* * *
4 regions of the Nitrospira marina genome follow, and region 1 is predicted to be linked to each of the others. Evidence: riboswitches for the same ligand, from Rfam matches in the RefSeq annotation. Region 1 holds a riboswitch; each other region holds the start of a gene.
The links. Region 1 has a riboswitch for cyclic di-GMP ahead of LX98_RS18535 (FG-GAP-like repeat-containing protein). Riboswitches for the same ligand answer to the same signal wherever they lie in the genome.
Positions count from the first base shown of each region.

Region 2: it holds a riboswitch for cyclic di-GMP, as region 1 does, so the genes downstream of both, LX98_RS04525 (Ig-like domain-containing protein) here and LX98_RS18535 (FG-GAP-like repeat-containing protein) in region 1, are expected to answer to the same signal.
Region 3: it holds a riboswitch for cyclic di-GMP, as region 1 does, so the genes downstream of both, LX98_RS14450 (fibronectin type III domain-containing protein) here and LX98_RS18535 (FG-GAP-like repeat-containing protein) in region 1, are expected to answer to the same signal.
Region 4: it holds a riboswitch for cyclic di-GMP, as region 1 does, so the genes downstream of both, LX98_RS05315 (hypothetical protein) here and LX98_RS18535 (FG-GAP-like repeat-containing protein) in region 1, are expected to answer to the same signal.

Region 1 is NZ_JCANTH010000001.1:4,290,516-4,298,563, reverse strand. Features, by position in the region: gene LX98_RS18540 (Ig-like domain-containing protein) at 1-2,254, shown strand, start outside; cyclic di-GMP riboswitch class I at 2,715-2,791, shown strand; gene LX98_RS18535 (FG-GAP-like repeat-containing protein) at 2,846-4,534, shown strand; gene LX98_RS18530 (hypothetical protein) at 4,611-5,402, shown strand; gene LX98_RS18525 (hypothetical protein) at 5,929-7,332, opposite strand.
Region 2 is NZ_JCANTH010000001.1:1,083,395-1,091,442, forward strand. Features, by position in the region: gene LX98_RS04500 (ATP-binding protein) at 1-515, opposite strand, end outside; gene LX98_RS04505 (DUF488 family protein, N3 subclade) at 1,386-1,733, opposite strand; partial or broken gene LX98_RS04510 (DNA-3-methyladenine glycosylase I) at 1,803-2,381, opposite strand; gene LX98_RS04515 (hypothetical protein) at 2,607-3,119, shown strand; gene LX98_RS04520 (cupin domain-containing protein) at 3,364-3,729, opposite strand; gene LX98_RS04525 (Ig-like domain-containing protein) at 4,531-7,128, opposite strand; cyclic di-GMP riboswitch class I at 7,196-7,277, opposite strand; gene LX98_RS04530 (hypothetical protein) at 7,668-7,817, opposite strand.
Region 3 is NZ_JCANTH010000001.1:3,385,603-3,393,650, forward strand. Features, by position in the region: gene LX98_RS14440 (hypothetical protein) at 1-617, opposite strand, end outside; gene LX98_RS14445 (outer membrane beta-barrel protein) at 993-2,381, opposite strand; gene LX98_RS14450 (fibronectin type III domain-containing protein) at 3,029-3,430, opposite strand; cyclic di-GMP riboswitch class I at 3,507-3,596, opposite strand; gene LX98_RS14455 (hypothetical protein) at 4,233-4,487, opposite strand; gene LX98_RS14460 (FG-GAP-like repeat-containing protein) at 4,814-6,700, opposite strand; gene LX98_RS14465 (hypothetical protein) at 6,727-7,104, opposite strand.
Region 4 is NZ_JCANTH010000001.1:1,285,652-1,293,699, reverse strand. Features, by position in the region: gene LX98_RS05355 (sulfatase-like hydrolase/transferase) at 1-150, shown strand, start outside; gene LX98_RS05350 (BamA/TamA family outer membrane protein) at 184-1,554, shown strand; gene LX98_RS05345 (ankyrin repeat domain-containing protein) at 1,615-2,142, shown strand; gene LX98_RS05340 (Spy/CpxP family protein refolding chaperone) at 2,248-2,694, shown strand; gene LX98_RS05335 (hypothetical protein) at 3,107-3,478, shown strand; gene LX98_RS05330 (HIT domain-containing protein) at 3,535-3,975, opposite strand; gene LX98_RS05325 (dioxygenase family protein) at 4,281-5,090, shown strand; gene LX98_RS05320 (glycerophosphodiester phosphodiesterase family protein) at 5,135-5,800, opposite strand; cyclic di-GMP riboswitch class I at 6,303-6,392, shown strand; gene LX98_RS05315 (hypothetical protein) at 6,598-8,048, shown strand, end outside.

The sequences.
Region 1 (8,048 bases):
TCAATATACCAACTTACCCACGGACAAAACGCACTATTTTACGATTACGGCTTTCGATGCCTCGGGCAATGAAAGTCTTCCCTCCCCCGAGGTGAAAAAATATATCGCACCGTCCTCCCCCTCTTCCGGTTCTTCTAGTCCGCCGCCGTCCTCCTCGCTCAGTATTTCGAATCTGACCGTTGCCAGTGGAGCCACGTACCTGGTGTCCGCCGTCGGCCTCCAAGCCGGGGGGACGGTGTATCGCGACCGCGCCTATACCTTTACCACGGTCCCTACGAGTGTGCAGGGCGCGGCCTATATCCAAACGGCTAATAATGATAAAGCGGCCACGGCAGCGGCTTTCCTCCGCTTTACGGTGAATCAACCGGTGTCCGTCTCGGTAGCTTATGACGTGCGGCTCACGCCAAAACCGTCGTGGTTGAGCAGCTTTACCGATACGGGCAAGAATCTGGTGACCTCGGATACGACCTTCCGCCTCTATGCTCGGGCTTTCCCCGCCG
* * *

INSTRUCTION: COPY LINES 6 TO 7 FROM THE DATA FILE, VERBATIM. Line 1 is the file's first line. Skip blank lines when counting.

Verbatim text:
Region 4: it holds a riboswitch for cyclic di-GMP, as region 1 does, so the genes downstream of both, LX98_RS05315 (hypothetical protein) here and LX98_RS18535 (FG-GAP-like repeat-containing protein) in region 1, are expected to answer to the same signal.

Region 1 is NZ_JCANTH010000001.1:4,290,516-4,298,563, reverse strand. Features, by position in the region: gene LX98_RS18540 (Ig-like domain-containing protein) at 1-2,254, shown strand, start outside; cyclic di-GMP riboswitch class I at 2,715-2,791, shown strand; gene LX98_RS18535 (FG-GAP-like repeat-containing protein) at 2,846-4,534, shown strand; gene LX98_RS18530 (hypothetical protein) at 4,611-5,402, shown strand; gene LX98_RS18525 (hypothetical protein) at 5,929-7,332, opposite strand.